Fourteen years ago on the 4th of July, Campground neighbors Pam Rogers and Gretchen Rehak gathered their four young children together, handed out pot lids and wooden spoons and told them to march around the yard and make as much noise as they could. Who, under the age of five or 30 or 70, could resist a prompt like that? Definitely not the Rogers/Rehak gang, who were four, two, one, and one at the time.
Monday morning the Founding Families were joined by more than 150 other young Campgrounders to march and holler and smile their way from the south end of West Clinton Avenue up to Trinity Park, then around the Tabernacle to finish by the Cottage Museum. Assorted adults and pets joined in as well.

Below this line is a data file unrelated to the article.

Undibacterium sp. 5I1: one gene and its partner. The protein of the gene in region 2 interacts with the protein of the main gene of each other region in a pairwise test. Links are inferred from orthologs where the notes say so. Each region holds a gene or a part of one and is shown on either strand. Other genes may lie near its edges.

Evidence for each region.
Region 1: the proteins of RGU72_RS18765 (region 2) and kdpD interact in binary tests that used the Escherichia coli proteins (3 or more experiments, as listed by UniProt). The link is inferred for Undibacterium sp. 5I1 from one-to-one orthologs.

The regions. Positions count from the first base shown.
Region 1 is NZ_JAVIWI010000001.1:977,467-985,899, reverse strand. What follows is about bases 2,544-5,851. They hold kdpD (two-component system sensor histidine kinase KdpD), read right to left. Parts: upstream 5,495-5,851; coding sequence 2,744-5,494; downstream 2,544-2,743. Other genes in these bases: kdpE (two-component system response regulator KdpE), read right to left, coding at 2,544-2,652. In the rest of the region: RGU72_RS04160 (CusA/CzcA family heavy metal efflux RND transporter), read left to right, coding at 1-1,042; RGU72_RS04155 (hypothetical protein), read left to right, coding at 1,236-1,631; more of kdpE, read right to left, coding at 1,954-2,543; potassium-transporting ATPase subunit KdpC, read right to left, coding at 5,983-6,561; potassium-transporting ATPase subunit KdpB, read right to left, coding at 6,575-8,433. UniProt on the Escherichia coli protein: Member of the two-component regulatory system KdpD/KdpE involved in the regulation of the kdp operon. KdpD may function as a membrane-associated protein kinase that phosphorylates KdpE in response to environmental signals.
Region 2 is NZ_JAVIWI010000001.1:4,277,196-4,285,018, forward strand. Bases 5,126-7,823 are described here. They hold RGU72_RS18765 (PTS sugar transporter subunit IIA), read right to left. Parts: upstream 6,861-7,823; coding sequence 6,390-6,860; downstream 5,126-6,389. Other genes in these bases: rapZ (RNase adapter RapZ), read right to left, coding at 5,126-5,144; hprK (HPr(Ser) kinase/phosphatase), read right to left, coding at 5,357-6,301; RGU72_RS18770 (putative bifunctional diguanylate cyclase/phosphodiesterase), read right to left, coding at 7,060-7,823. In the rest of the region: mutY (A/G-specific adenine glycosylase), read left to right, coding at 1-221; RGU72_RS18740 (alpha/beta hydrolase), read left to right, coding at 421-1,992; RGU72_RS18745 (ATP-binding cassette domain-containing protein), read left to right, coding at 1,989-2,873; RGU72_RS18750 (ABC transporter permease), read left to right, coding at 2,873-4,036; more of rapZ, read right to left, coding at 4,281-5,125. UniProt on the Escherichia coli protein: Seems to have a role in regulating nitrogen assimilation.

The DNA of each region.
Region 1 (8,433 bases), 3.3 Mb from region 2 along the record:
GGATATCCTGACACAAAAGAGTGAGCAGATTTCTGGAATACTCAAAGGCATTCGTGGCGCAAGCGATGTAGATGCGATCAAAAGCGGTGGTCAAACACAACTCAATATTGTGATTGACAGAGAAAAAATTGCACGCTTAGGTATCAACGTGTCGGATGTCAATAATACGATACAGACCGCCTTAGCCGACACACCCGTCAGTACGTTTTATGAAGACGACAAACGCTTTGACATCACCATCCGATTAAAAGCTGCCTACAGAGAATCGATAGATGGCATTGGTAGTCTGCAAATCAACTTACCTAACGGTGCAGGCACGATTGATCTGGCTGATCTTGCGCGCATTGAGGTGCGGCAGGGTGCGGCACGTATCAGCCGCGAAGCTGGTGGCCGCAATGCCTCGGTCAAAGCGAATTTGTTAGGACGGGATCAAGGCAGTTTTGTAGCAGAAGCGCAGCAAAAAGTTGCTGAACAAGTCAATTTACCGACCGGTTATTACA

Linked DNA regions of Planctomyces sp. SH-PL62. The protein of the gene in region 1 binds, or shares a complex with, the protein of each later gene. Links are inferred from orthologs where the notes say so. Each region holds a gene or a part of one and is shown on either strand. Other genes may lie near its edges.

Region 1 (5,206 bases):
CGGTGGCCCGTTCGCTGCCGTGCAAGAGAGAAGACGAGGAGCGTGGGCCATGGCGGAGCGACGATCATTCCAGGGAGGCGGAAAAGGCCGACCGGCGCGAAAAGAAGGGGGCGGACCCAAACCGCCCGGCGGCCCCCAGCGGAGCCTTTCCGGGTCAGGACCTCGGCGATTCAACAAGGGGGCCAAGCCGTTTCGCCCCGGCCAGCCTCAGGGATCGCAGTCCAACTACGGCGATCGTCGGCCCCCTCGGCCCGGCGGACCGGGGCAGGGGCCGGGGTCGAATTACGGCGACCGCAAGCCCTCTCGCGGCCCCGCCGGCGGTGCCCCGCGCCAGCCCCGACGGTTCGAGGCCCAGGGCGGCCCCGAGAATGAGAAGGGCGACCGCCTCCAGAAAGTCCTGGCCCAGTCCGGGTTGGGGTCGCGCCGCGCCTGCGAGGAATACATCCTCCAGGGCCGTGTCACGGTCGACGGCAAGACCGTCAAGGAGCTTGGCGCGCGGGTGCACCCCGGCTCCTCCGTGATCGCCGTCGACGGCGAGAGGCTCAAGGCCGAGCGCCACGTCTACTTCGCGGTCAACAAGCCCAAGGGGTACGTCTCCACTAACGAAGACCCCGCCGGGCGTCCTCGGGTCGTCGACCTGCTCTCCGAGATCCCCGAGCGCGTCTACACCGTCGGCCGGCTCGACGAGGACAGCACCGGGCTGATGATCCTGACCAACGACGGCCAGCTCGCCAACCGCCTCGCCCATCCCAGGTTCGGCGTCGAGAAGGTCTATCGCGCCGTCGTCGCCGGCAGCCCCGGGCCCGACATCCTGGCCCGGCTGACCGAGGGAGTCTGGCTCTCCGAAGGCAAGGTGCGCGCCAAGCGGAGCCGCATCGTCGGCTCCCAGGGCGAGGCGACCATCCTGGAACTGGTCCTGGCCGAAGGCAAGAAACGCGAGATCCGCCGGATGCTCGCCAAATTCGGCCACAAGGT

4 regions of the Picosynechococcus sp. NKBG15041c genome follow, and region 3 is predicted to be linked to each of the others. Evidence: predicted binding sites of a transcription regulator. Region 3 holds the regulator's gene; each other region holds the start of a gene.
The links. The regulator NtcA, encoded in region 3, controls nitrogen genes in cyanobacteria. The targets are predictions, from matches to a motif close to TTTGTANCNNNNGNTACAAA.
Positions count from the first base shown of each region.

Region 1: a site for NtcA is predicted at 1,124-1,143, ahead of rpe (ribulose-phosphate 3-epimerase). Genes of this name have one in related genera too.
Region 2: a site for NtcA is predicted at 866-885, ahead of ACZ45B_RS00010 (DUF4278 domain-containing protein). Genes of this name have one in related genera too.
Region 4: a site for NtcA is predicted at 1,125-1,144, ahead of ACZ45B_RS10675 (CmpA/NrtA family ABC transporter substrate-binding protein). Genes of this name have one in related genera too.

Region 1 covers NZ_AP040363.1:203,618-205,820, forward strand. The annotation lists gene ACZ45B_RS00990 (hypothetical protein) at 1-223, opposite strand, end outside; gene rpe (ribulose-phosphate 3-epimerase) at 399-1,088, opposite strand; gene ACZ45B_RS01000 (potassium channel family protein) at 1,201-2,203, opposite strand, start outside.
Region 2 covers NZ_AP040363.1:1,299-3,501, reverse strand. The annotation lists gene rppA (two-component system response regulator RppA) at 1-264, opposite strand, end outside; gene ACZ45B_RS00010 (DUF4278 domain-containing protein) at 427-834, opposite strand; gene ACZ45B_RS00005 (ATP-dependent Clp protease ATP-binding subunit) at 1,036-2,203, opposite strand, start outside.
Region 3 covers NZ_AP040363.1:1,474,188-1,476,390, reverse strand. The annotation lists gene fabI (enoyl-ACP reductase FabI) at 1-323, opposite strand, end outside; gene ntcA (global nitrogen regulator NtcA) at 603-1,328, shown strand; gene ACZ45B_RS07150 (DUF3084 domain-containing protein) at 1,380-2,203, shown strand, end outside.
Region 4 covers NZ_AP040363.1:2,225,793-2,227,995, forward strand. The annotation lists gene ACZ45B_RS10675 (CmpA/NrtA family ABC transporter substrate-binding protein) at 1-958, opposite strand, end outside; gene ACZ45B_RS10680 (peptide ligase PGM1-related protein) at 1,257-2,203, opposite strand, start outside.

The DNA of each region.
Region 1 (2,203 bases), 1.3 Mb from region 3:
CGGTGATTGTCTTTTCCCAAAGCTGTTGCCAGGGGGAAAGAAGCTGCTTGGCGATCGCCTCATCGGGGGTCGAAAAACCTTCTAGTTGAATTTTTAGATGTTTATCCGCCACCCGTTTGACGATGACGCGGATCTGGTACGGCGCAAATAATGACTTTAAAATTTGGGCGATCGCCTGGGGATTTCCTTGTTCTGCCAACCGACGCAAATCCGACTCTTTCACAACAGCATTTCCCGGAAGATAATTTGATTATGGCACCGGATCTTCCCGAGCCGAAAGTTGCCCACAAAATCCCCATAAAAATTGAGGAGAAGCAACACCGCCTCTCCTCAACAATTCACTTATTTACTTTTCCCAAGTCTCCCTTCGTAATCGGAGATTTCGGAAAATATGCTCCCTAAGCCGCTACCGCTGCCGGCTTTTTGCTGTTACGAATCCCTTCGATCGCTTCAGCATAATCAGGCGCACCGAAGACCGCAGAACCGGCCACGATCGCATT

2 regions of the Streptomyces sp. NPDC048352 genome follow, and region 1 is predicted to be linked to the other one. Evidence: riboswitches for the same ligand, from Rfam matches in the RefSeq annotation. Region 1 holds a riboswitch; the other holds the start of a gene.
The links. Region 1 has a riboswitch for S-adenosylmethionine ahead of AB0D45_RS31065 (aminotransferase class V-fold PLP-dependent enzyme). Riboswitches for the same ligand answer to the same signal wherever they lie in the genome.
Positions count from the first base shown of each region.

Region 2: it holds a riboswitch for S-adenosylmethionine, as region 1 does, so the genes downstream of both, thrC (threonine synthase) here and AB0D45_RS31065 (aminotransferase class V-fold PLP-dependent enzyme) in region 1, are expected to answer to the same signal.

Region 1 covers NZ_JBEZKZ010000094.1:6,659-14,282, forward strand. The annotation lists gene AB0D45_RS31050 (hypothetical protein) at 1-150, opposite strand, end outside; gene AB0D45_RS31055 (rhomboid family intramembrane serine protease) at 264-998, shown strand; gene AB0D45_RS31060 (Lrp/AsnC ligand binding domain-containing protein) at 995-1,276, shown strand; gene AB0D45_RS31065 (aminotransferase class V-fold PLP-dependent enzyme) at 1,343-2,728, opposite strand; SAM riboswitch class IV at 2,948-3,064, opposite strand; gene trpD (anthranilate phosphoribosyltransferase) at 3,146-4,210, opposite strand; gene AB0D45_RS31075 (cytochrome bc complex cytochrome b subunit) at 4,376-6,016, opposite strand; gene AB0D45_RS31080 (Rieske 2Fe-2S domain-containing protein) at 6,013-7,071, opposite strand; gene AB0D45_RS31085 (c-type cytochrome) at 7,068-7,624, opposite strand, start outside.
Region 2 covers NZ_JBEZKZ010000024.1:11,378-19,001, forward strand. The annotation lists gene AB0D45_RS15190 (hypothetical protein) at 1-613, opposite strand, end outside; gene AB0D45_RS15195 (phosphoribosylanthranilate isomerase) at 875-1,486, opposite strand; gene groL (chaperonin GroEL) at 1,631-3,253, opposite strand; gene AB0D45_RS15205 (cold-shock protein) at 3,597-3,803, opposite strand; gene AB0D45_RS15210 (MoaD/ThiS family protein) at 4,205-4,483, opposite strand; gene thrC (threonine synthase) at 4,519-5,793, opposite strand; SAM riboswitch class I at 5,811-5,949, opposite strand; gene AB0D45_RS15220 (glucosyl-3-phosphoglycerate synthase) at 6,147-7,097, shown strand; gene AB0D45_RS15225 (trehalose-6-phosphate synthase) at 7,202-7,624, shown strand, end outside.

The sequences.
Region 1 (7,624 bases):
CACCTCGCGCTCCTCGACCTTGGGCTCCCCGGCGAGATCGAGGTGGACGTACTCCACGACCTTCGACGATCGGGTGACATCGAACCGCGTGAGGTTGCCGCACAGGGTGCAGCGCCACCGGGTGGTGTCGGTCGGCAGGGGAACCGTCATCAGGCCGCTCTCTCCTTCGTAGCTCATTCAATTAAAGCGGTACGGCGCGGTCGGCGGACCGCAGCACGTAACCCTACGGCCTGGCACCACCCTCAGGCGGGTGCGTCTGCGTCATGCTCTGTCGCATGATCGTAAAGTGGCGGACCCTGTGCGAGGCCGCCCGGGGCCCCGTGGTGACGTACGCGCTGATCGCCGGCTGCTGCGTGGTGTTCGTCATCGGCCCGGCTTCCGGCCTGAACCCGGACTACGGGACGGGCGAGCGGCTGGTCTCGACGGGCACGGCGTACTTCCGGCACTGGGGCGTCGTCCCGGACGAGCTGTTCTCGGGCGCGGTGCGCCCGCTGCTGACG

Riding in a float that looked suspiciously like a golf cart at the head of the procession were Ms. Rogers’s parents, Jodie and Bob Falkenburg, grand marshals of the parade since its inception. Between them and the ragtag throng that trailed along behind — many of them on bikes — was the band, an unusual quintet. The instruments were flute, recorder, tuba, clarinet, and drum. The finale to their five-song repertoire was “The Star Spangled Banner.”